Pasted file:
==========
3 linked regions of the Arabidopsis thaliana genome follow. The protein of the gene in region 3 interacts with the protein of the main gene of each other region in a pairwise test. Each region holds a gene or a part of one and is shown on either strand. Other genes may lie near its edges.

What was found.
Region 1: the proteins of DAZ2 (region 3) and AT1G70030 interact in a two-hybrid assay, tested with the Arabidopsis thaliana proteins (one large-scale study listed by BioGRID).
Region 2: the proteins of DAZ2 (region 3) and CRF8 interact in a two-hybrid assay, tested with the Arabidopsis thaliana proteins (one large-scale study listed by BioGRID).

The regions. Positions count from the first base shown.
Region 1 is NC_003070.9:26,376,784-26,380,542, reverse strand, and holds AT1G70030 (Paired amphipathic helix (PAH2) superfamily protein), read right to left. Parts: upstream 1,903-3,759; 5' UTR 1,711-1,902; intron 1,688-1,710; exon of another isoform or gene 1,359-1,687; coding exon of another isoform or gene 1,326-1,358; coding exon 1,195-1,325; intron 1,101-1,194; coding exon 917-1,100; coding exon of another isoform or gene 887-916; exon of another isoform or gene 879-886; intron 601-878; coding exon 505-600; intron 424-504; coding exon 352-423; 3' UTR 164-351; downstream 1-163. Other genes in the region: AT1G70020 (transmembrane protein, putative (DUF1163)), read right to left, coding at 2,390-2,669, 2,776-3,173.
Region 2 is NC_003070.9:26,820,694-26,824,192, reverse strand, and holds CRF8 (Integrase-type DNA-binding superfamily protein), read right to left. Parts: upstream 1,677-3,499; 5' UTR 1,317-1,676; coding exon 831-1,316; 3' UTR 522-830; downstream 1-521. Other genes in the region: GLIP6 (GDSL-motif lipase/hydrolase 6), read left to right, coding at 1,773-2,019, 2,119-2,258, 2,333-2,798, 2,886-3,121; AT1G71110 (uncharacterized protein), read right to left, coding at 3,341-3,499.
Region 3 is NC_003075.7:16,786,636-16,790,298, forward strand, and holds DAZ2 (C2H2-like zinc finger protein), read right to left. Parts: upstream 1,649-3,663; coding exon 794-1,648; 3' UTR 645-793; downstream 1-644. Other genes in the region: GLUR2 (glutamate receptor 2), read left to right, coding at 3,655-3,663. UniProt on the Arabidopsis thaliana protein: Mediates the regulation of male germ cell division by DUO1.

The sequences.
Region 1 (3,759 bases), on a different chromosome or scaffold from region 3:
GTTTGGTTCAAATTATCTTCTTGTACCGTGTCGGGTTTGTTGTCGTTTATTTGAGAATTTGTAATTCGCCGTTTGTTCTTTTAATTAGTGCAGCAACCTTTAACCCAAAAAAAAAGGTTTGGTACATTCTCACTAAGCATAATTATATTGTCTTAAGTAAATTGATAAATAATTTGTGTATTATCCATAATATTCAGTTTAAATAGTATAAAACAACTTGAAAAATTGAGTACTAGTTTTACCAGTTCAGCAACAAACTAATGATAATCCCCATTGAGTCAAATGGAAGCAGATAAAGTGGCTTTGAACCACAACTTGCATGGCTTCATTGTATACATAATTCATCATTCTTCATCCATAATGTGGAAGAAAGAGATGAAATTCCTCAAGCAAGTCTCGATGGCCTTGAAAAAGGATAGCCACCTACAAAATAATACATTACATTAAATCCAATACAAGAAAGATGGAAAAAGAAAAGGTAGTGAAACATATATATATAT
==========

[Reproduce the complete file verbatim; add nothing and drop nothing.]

3 linked regions of the Arabidopsis thaliana genome follow. The protein of the gene in region 3 interacts with the protein of the main gene of each other region in a pairwise test. Each region holds a gene or a part of one and is shown on either strand. Other genes may lie near its edges.

What was found.
Region 1: the proteins of DAZ2 (region 3) and AT1G70030 interact in a two-hybrid assay, tested with the Arabidopsis thaliana proteins (one large-scale study listed by BioGRID).
Region 2: the proteins of DAZ2 (region 3) and CRF8 interact in a two-hybrid assay, tested with the Arabidopsis thaliana proteins (one large-scale study listed by BioGRID).

The regions. Positions count from the first base shown.
Region 1 is NC_003070.9:26,376,784-26,380,542, reverse strand, and holds AT1G70030 (Paired amphipathic helix (PAH2) superfamily protein), read right to left. Parts: upstream 1,903-3,759; 5' UTR 1,711-1,902; intron 1,688-1,710; exon of another isoform or gene 1,359-1,687; coding exon of another isoform or gene 1,326-1,358; coding exon 1,195-1,325; intron 1,101-1,194; coding exon 917-1,100; coding exon of another isoform or gene 887-916; exon of another isoform or gene 879-886; intron 601-878; coding exon 505-600; intron 424-504; coding exon 352-423; 3' UTR 164-351; downstream 1-163. Other genes in the region: AT1G70020 (transmembrane protein, putative (DUF1163)), read right to left, coding at 2,390-2,669, 2,776-3,173.
Region 2 is NC_003070.9:26,820,694-26,824,192, reverse strand, and holds CRF8 (Integrase-type DNA-binding superfamily protein), read right to left. Parts: upstream 1,677-3,499; 5' UTR 1,317-1,676; coding exon 831-1,316; 3' UTR 522-830; downstream 1-521. Other genes in the region: GLIP6 (GDSL-motif lipase/hydrolase 6), read left to right, coding at 1,773-2,019, 2,119-2,258, 2,333-2,798, 2,886-3,121; AT1G71110 (uncharacterized protein), read right to left, coding at 3,341-3,499.
Region 3 is NC_003075.7:16,786,636-16,790,298, forward strand, and holds DAZ2 (C2H2-like zinc finger protein), read right to left. Parts: upstream 1,649-3,663; coding exon 794-1,648; 3' UTR 645-793; downstream 1-644. Other genes in the region: GLUR2 (glutamate receptor 2), read left to right, coding at 3,655-3,663. UniProt on the Arabidopsis thaliana protein: Mediates the regulation of male germ cell division by DUO1.

The sequences.
Region 1 (3,759 bases), on a different chromosome or scaffold from region 3:
GTTTGGTTCAAATTATCTTCTTGTACCGTGTCGGGTTTGTTGTCGTTTATTTGAGAATTTGTAATTCGCCGTTTGTTCTTTTAATTAGTGCAGCAACCTTTAACCCAAAAAAAAAGGTTTGGTACATTCTCACTAAGCATAATTATATTGTCTTAAGTAAATTGATAAATAATTTGTGTATTATCCATAATATTCAGTTTAAATAGTATAAAACAACTTGAAAAATTGAGTACTAGTTTTACCAGTTCAGCAACAAACTAATGATAATCCCCATTGAGTCAAATGGAAGCAGATAAAGTGGCTTTGAACCACAACTTGCATGGCTTCATTGTATACATAATTCATCATTCTTCATCCATAATGTGGAAGAAAGAGATGAAATTCCTCAAGCAAGTCTCGATGGCCTTGAAAAAGGATAGCCACCTACAAAATAATACATTACATTAAATCCAATACAAGAAAGATGGAAAAAGAAAAGGTAGTGAAACATATATATATAT